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New sensory garden under construction at Norfolk and Norwich Association for the Blind headquarters

Cutting of the first sod at the NNAB sensory garden in Norwich. Picture: NNAB

Cutting of the first sod at the NNAB sensory garden in Norwich. Picture: NNAB

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Work has started on a special sensory garden for visually-impaired people at the Norwich headquarters of Norfolk’s sight loss charity.

The new garden, which will open in the spring at the Magpie Road base of the Norfolk & Norwich Association for the Blind, will be available for use for residents at the NNAB’s Thomas Tawell House residential care home and Hammond Court supported homes, as well as visitors to the NNAB who want to enjoy the smells, feel and sounds of the new garden.

The project has been made possible through the efforts of the NNAB’s fundraising team, as well as a generous £2,150 donation from the Mancroft Lodge, a £250 donation from the Grand Provincial Lodge, and a kind offer by Taverham Nursery Garden Centre to donate sensory plants for the new garden.

In addition, family members of residents of Thomas Tawell House have made donations including a garden bench and specialist plants.

The garden is being built by the NNAB’s own in-house maintenance team, headed by maintenance manager Gary Crisp.

NNAB chief executive Gina Dormer said: “We are very excited to be creating this sensory garden for the enjoyment of all visually-impaired people, both those who live on our Norwich site, and anyone who wants to come and enjoy being surrounded by a highly sensory environment.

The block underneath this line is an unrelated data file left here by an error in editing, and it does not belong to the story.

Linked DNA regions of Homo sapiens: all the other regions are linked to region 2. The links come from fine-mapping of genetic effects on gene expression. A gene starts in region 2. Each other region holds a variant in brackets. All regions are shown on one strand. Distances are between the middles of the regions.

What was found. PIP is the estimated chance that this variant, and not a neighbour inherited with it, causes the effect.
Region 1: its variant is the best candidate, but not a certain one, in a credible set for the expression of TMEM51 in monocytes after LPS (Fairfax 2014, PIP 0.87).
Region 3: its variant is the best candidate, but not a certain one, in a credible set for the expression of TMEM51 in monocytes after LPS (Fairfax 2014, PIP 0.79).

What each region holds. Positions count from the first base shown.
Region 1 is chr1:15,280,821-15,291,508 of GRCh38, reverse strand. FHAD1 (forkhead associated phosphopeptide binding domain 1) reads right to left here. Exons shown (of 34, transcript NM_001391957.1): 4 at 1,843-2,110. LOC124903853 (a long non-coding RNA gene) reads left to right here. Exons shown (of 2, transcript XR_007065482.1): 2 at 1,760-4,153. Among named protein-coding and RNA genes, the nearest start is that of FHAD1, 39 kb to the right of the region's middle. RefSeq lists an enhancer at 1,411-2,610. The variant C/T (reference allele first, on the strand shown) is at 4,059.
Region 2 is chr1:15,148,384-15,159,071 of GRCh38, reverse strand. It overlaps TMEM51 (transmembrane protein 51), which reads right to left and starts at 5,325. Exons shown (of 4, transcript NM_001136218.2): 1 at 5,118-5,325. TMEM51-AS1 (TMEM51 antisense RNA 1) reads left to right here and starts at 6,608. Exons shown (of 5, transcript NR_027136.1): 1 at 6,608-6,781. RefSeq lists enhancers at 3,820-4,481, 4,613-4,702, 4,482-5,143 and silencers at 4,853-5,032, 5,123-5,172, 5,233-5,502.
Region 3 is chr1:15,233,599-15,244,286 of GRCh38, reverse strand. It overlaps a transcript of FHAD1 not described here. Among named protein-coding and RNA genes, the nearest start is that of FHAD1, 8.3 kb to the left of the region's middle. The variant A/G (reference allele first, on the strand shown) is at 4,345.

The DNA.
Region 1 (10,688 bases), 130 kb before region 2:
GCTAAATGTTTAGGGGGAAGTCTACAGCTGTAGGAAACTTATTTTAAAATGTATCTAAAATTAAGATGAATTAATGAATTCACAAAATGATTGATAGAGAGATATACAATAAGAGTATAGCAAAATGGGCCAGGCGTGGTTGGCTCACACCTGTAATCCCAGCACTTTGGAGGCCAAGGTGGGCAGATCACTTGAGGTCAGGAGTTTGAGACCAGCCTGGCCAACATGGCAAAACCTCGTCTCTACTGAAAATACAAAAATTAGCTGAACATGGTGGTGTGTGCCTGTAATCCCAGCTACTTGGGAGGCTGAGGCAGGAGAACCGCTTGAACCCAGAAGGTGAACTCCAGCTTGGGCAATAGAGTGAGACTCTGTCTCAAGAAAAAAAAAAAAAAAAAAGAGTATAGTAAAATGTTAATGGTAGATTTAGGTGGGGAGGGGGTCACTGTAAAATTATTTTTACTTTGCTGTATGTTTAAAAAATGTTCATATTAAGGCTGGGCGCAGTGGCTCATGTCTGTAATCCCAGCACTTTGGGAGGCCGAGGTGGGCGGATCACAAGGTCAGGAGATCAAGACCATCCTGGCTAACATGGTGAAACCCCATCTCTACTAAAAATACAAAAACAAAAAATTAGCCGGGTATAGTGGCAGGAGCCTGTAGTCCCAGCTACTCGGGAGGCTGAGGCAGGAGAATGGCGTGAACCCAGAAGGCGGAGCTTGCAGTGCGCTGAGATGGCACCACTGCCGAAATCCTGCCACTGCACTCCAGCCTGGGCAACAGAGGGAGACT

“We are extremely grateful to Mancroft Lodge and to Taverham Nursery Garden Centre for their extremely generous help in bringing the sensory garden into existence, as well as to everybody else who has made contributions.

“We are very much looking forward to the transformation of a previously unused piece of land into something which will provide so much stimulation and enjoyment for visually-impaired people.”

The NNAB helps and supports over 4000 visually impaired people of Norfolk but it is estimated that there are a further 15,000 people who may need our support.

Over five thousand people annually visit its five equipment centres in Norwich, King’s Lynn, Great Yarmouth and Cromer to seek advice and learn about new aids available.

The charity runs the only purpose-built residential home for 36 blind and visually impaired residents in Norfolk, plus 20 supported flats to promote independent living.

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